You can read this new paper in Current Biology titled The Negative Association between Religiousness and Children’s Altruism across the World and see for yourself — religiosity is not a good thing for fostering generosity, it seems. The authors are a truly international group who tested children from Canada, China, Jordan, Turkey, USA, and South Africa with a set of games, and got a set of results that showed a statistically significant difference in the degree of altruism for different religions, or lack thereof. Here’s how the results look:
I have some quibbles, though. Testing in a classroom with games may not be the best measure of how people deal with one another in real-life situations; maybe godless kids take the abstractions of a game more seriously. Although the authors say they analyzed the data for different parameters and only the religious factor popped out as significant, a lot of the behavior of these groups is going to be correlated with multiple factors: a Muslim child in Chicago might feel more oppressed than a Muslim child in Turkey, so there’s opportunities for all kinds of bias to creep in. There’s virtually no breakdown of the distribution of religion with locale in the paper: we’re told how many Christian, Muslim, and atheist children were tested, but nothing about the geographic proportions of each. But the take-home message from this paper is clear, and I’m just naturally suspicious of results that so neatly confirm my biases.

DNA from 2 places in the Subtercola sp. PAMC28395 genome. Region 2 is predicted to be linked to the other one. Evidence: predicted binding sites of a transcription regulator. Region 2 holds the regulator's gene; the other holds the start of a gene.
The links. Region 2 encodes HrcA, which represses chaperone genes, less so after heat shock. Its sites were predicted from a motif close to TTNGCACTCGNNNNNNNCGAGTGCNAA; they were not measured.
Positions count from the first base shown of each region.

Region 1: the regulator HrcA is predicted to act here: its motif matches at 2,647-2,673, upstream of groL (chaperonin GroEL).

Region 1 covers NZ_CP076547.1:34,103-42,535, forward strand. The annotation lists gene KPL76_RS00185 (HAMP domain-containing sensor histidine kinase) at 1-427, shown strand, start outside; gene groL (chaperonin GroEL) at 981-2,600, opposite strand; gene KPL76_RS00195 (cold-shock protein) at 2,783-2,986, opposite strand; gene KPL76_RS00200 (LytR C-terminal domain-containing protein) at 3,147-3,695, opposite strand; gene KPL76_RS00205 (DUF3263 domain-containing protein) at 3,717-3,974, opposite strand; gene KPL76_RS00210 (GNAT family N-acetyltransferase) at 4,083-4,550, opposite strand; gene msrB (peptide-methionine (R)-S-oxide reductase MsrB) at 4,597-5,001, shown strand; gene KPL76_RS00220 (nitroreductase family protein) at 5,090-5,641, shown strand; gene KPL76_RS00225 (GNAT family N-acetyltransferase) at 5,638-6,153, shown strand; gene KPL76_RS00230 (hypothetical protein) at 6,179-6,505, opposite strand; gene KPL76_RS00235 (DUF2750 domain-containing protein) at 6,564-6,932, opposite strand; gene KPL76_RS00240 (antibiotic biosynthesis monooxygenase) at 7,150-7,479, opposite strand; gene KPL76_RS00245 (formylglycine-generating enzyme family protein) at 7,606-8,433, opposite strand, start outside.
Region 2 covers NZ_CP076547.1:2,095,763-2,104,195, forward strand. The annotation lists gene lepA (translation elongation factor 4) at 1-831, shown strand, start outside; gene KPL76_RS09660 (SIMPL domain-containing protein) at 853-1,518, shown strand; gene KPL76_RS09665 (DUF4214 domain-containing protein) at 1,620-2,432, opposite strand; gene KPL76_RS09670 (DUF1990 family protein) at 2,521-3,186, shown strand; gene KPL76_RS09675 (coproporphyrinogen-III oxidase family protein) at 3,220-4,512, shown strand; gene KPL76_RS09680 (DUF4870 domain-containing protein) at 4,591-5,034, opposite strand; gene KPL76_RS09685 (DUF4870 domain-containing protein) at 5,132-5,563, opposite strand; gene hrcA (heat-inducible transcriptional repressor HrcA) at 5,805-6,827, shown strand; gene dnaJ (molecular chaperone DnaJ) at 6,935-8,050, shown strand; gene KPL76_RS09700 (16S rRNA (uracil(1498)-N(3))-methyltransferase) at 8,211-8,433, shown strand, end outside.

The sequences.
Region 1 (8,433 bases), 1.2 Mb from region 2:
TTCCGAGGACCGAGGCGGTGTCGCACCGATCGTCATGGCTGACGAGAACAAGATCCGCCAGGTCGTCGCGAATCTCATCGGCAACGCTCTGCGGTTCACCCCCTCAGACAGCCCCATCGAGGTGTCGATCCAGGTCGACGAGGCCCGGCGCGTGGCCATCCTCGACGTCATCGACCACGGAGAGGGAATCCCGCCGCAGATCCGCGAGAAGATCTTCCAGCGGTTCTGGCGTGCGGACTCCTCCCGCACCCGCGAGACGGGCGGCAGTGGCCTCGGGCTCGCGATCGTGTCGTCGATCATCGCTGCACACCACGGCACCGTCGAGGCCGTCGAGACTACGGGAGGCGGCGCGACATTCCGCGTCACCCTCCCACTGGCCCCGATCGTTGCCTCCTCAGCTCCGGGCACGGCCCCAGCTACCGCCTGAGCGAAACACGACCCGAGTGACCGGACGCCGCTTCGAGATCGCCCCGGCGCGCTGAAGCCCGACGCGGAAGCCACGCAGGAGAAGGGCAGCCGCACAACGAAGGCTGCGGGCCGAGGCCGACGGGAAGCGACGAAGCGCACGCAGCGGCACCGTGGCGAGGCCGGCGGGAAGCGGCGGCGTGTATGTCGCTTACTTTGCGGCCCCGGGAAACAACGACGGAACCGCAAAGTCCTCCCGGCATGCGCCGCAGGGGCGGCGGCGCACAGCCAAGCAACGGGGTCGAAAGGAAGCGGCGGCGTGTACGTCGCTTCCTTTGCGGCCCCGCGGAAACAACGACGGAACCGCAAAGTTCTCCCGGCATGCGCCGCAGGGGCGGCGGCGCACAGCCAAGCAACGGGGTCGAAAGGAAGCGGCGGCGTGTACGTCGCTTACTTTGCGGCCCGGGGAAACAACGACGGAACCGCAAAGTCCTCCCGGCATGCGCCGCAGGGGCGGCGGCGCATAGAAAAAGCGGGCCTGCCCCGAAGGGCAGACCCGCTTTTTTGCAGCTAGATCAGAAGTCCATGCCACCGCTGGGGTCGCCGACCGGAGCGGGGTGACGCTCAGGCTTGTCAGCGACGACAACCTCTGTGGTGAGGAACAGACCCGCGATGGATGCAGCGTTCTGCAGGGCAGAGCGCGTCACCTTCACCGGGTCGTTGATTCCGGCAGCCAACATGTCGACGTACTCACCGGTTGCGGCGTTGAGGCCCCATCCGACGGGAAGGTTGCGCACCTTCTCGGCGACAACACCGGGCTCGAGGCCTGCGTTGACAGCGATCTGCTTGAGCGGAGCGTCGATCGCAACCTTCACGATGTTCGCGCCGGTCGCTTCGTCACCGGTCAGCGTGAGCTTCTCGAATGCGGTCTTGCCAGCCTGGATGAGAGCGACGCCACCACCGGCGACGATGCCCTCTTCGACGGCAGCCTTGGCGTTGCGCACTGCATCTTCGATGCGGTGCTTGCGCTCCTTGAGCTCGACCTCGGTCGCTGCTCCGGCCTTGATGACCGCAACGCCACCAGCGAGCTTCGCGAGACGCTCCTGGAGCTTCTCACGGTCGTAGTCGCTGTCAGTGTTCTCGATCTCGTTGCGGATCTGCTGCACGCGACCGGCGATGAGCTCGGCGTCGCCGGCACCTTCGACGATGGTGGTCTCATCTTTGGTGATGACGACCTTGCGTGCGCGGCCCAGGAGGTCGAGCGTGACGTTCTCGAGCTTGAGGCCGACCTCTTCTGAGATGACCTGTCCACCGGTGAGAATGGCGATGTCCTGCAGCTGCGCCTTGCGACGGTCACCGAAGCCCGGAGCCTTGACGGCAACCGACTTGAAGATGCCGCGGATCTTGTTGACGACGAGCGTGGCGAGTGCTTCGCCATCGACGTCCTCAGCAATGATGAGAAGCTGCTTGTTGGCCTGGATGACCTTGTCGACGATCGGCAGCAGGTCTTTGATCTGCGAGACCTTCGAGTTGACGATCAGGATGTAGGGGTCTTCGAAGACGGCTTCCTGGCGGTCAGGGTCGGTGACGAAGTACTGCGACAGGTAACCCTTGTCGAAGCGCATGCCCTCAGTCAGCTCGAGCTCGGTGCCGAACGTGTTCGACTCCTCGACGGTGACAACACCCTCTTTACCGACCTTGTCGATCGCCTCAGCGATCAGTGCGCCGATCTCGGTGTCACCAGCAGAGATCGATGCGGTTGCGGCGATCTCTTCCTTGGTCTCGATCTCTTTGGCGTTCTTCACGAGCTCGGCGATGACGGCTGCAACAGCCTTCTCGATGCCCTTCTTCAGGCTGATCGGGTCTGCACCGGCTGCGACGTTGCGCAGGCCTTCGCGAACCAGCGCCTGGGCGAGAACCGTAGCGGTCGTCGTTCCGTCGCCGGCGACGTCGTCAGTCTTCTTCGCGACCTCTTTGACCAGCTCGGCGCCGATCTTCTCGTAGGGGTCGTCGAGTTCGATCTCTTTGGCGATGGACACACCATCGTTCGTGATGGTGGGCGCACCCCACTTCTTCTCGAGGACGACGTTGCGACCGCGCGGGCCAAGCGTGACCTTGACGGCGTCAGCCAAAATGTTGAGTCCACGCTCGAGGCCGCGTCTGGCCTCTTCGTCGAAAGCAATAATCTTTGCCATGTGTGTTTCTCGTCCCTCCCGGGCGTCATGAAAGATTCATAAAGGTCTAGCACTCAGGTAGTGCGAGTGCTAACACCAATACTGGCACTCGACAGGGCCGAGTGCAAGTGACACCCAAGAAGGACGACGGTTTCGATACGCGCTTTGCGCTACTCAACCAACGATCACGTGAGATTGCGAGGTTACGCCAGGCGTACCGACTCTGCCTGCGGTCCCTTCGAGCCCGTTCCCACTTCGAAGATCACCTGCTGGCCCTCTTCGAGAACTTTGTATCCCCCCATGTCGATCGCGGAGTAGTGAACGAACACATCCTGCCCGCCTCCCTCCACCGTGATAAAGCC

Family religious identification decreases children’s altruistic behaviors
Religiousness predicts parent-reported child sensitivity to injustices and empathy
Children from religious households are harsher in their punitive tendencies
They also argue that their statistics rule out certain alternative explanations for the differences.
Here, we show that religiosity, as indexed by three different measures, is not associated with increased altruism in young children. Our findings robustly demonstrate that children from households identifying as either of the two major world religions (Christianity and Islam) were less altruistic than children from non-religious households. Moreover, the negative relation between religiousness and spirituality and altruism changes across age, with those children with longer experience of religion in the household exhibiting the greatest negative relations. Of additional note is that the sharing of resources was with an anonymous child beneficiary from the same school and similar ethnic group. Therefore, this result cannot be simply explained by in-group versus out-group biases that are known to change children’s cooperative behaviors from an early age, nor by the known fact that religious people tend to be more altruistic toward individuals from their in-group.
Except that in some places, you might have a reasonable expectation about whether a random, anonymous person would be a member of your in-group.
With some reservations, though, I guess I shouldn’t trust the religious kids to share their stickers with me. But wait! This knowledge would make me less altruistic if I were playing a game with a population I suspected to be largely Christian or Muslim. So would reading this paper first modify the behavior of atheists in America? Oh, man, psychology studies make my brain hurt.